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I want to list the number of directories under each subdirectory tree of the present directory. As there are too many directories, I can't go into individual directories and check. I would like to produce a report something like the one shown in the following picture:

enter image description here

The issue is: my server is giving some warning that the maximum limit of creating directories is reached. So I wanted to know which directory in my parent directory has the maximum sub-directories (excluding files),

  • A small change: where in the pic it says -dir1 -- 8000 (total count of only dirs including all sub directories,no files).. – MostWanted Jul 17 '15 at 13:01
  • possible duplicate of Where are my inodes going? – Gilles Jul 17 '15 at 23:10
  • Are you concerned about reaching the inode limit, the path length, or something else? – roaima Jul 17 '15 at 23:49
  • All these answers, not even a single explanation of what is doing what. Magic is magic indeed. – user123418 Jul 18 '15 at 1:51
  • I am getting an error in /var/adm/messages "vxfs: [ID 702911 kern.warning] WARNING: msgcnt 5555 mesg 128: V-2-128: number of links reached vx_maxlink for inode 53685 on filesystem". And on searching about it i found out that it is due to the number of sub-directories in FS reaching a limit 32k. – MostWanted Jul 21 '15 at 15:30
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You could find the toplevel directories first, then use a second find, to count the number of files and directories within the toplevel directory:

$ for dir in $(find . -maxdepth 1 ! -path . -type d | sort); \
      do echo -n "$dir " && find $dir ! -path . | wc -l ; done
./adir 1151
./anotherdir 140
./623de41e44 280
./examples 154
...
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Will something like this suit your need:

The path /boot is used for sample demonstration. Change it to the directory you need.

for DIR in $(find /boot/* -maxdepth 1 -type d)
do
    printf "%40s: %10d\n" "${DIR}" $(find ${DIR}|wc -l)
done

Output:

                          /boot/grub:        282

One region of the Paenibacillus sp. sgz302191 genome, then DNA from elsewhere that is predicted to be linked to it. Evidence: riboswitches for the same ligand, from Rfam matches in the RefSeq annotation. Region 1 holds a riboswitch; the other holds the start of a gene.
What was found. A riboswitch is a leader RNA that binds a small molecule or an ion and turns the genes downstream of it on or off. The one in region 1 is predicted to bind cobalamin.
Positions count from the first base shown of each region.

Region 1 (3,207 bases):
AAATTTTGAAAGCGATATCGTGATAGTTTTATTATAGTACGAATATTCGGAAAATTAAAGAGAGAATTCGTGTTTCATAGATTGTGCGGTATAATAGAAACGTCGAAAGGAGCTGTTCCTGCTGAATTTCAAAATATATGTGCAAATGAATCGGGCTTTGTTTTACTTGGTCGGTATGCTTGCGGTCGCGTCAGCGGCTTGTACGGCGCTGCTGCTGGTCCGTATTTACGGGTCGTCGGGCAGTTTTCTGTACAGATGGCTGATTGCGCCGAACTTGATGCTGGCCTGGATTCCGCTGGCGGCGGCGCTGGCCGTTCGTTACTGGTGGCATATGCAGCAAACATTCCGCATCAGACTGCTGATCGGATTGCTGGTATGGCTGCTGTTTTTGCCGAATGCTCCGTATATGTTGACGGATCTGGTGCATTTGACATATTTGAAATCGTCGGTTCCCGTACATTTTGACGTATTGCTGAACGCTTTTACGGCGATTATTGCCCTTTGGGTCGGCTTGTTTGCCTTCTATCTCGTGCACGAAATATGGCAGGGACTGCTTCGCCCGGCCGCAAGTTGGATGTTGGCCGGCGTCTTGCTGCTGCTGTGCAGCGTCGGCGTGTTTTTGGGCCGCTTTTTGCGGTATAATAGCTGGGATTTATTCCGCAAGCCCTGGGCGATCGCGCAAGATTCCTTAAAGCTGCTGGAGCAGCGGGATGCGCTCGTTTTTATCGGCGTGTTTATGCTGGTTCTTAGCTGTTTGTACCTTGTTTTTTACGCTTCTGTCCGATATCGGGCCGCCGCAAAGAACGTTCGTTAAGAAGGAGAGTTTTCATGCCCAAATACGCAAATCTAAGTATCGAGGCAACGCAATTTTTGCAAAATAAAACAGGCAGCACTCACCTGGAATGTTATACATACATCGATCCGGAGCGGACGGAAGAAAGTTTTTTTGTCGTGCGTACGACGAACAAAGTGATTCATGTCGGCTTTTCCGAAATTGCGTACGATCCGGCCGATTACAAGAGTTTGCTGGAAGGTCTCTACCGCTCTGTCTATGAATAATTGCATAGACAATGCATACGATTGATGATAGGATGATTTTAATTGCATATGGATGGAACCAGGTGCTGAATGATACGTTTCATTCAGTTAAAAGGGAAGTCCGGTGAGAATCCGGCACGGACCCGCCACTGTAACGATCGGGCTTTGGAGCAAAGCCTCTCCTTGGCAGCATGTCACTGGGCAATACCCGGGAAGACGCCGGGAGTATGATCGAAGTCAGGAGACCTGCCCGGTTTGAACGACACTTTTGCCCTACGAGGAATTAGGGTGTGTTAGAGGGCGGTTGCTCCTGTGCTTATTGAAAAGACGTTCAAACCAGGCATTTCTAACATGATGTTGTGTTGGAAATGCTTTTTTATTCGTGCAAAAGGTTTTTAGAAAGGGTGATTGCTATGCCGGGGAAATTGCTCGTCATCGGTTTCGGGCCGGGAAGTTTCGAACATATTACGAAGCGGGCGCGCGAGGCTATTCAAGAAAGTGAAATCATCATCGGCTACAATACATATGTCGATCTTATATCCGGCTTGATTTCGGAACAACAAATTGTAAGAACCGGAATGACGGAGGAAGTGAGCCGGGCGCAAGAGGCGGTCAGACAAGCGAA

/boot/grub/fonts:          2
                  /boot/grub/i386-pc:        272
                   /boot/grub/locale:          4
                    /boot/lost+found:          1
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Pure ksh93 solution:

FIGNORE='@(.|..)'
for dir in */; do a=( "$dir"/**/* ); printf "%s\t%s\n" "$dir:" "${#a[*]}"; done

Result from /usr/src:

linux-3.17.7-gentoo/:   561
linux-3.5.7-gentoo/:    517
linux-3.7.10-gentoo/:   505
linux-3.7.9-gentoo/:    513
linux-3.8.13-gentoo/:   551
linux-4.0.5-gentoo/:    1849
  • this commands seems to be giving total number of files + directories. can you modify it just to give directories(and all the sub-directories under it) – MostWanted Jul 21 '15 at 15:45
  • @MostWanted Just remove double dots glob: for dir in */; do a=( "$dir"/* ); printf "%s\t%s\n" "$dir:" "${#a[*]}"; done – jimmij Jul 21 '15 at 17:56
  • This command didn't give me the right output. Might be it was not checking under all the levels of the sub-directories. I have explained the question with an example image. Can you please check and provide the new command. – MostWanted Jul 29 '15 at 21:57
  • @MostWanted Which shell are you using? This command gives me right answer on bash and zsh. I don't have ksh at hand to check. The glob **/* descent into all subdirectories recursively so will give you total number of files and directories. You may need to set some option to make ** work, as setopt -s globstar in bash. – jimmij Jul 29 '15 at 23:12
  • my server uses bash.. – MostWanted Jul 30 '15 at 18:27
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try

  find * -print | awk -F/ '{c[$1]++;} END { for (c2 in c) printf "-%s -- %d\n",c2,c[c2] ;} '

where

  • find from directory above the ones you want to sum up
  • awk will count top level dir and file and sum up at the end.
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The following little loop will list a count of all files (excepting symlinks) in child directories of . which exist on the same filesystem as the child directory.

for d in ./* ./.[!.]* ./..?*
do  ! [ -h "$d" ]  &&
      cd "$d" 2>&3 || continue
      printf "%s:\t" "$d"
      find .//. -xdev -depth ! -type l |
      grep -c '^\.//\.'
      cd ..
done  3>/dev/null

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